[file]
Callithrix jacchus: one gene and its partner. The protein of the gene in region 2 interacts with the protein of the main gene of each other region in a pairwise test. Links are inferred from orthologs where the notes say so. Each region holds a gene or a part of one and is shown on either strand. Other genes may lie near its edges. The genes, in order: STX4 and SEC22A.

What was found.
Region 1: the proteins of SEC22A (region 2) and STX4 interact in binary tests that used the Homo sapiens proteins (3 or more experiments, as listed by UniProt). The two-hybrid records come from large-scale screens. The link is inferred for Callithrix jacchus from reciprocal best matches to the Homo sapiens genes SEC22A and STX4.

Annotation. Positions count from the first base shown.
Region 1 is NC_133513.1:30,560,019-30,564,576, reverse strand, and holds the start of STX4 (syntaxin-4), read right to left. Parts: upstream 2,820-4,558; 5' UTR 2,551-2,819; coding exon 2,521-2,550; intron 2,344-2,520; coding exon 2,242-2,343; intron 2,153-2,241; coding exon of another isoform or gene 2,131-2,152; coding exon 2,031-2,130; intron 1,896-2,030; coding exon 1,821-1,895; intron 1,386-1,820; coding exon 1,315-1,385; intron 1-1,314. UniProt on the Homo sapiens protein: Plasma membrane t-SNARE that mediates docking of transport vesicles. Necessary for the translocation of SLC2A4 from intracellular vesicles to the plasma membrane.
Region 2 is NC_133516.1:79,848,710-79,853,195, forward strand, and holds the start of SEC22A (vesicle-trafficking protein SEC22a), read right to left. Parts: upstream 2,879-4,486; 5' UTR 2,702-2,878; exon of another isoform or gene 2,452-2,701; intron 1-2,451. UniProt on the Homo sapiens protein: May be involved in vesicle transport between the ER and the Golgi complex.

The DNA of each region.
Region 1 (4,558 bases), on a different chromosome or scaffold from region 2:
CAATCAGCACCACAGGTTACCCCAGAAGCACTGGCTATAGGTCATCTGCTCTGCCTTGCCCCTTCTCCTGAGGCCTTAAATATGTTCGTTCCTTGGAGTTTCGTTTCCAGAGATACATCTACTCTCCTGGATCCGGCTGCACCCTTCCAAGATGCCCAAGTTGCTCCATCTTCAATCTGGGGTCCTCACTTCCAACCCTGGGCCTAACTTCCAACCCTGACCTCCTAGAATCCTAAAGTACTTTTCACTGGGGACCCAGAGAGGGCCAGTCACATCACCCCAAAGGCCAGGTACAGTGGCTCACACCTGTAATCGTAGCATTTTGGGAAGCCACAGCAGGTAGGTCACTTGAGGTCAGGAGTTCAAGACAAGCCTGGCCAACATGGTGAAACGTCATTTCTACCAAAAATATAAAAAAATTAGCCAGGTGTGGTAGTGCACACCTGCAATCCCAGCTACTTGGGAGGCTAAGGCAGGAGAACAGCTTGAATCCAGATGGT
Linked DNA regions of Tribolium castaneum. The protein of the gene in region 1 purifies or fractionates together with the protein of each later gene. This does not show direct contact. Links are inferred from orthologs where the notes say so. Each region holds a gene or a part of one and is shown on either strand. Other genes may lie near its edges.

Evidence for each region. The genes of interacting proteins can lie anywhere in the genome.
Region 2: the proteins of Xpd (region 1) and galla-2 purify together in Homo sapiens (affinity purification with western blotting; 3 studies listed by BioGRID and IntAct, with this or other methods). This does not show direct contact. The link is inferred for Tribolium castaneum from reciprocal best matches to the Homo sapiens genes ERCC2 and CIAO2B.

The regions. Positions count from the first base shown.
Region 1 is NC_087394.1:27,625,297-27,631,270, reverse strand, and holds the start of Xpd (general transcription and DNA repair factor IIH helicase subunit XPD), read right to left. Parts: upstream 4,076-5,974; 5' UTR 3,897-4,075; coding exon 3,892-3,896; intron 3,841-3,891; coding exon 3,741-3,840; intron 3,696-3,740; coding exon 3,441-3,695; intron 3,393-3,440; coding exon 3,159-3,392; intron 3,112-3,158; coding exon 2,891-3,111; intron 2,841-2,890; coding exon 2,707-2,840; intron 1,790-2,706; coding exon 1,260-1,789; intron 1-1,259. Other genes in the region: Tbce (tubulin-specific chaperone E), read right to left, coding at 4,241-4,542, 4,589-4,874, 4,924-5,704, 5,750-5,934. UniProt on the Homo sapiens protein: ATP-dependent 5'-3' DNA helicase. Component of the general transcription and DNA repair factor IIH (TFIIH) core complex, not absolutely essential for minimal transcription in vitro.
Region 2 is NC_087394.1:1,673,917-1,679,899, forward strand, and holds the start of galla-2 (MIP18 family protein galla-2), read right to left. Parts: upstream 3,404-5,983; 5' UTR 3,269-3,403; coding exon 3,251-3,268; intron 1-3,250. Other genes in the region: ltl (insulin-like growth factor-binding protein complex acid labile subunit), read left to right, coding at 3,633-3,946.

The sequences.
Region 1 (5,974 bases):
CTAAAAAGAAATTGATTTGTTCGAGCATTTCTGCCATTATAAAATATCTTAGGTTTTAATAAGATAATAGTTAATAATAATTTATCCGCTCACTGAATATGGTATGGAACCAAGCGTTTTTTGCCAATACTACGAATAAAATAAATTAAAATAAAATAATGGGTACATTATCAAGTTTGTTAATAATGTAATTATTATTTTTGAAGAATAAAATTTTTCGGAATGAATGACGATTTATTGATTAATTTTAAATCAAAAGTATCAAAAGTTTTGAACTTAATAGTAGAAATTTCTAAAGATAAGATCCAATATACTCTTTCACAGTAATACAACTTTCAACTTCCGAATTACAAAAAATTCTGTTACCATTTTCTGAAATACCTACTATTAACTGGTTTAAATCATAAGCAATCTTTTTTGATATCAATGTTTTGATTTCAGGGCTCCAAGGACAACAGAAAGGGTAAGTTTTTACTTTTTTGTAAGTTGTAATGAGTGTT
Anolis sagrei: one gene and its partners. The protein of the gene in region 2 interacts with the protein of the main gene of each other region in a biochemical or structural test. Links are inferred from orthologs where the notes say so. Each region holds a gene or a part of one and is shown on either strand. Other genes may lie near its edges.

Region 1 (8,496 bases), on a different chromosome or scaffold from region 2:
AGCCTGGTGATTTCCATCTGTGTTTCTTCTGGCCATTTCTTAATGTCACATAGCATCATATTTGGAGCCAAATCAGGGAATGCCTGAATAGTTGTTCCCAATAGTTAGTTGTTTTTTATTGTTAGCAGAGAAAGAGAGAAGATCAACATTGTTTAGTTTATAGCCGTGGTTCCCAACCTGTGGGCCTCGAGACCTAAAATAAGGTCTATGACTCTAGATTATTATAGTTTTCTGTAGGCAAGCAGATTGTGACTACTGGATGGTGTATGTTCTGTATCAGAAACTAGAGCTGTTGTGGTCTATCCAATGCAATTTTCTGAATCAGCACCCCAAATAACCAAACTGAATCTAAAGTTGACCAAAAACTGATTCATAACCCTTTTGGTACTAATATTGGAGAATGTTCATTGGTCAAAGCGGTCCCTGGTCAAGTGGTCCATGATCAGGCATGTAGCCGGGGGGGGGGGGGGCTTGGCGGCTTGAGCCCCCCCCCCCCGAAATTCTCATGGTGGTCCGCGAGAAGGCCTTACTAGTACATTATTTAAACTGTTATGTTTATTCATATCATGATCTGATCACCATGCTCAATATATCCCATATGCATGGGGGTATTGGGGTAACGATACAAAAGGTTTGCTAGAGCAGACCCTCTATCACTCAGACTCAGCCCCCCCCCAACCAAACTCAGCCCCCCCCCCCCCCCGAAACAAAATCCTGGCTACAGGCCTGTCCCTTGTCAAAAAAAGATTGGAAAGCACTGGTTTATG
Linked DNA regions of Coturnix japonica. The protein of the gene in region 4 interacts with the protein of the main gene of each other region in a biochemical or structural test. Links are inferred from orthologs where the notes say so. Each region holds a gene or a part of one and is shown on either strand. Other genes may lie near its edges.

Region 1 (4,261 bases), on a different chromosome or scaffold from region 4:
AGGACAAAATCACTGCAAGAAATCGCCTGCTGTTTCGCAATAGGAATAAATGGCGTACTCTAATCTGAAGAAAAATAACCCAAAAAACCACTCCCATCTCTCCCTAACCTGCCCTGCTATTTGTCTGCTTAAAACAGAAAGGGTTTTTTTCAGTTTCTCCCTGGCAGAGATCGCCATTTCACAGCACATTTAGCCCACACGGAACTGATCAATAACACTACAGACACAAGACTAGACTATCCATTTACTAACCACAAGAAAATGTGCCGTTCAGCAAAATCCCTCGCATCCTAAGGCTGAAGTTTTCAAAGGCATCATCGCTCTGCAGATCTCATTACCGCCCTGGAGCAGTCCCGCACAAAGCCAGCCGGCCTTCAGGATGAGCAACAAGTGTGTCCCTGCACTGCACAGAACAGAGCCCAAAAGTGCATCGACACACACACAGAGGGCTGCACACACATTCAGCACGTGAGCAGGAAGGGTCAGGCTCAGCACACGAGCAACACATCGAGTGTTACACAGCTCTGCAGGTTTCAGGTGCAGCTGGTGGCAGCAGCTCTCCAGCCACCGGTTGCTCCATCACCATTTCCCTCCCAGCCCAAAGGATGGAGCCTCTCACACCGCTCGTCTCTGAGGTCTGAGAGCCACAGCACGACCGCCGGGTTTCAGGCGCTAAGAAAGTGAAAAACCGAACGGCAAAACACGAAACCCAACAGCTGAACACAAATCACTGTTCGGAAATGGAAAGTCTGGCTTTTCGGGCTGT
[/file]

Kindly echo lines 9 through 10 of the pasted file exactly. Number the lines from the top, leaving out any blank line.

CAATCAGCACCACAGGTTACCCCAGAAGCACTGGCTATAGGTCATCTGCTCTGCCTTGCCCCTTCTCCTGAGGCCTTAAATATGTTCGTTCCTTGGAGTTTCGTTTCCAGAGATACATCTACTCTCCTGGATCCGGCTGCACCCTTCCAAGATGCCCAAGTTGCTCCATCTTCAATCTGGGGTCCTCACTTCCAACCCTGGGCCTAACTTCCAACCCTGACCTCCTAGAATCCTAAAGTACTTTTCACTGGGGACCCAGAGAGGGCCAGTCACATCACCCCAAAGGCCAGGTACAGTGGCTCACACCTGTAATCGTAGCATTTTGGGAAGCCACAGCAGGTAGGTCACTTGAGGTCAGGAGTTCAAGACAAGCCTGGCCAACATGGTGAAACGTCATTTCTACCAAAAATATAAAAAAATTAGCCAGGTGTGGTAGTGCACACCTGCAATCCCAGCTACTTGGGAGGCTAAGGCAGGAGAACAGCTTGAATCCAGATGGT
Linked DNA regions of Tribolium castaneum. The protein of the gene in region 1 purifies or fractionates together with the protein of each later gene. This does not show direct contact. Links are inferred from orthologs where the notes say so. Each region holds a gene or a part of one and is shown on either strand. Other genes may lie near its edges.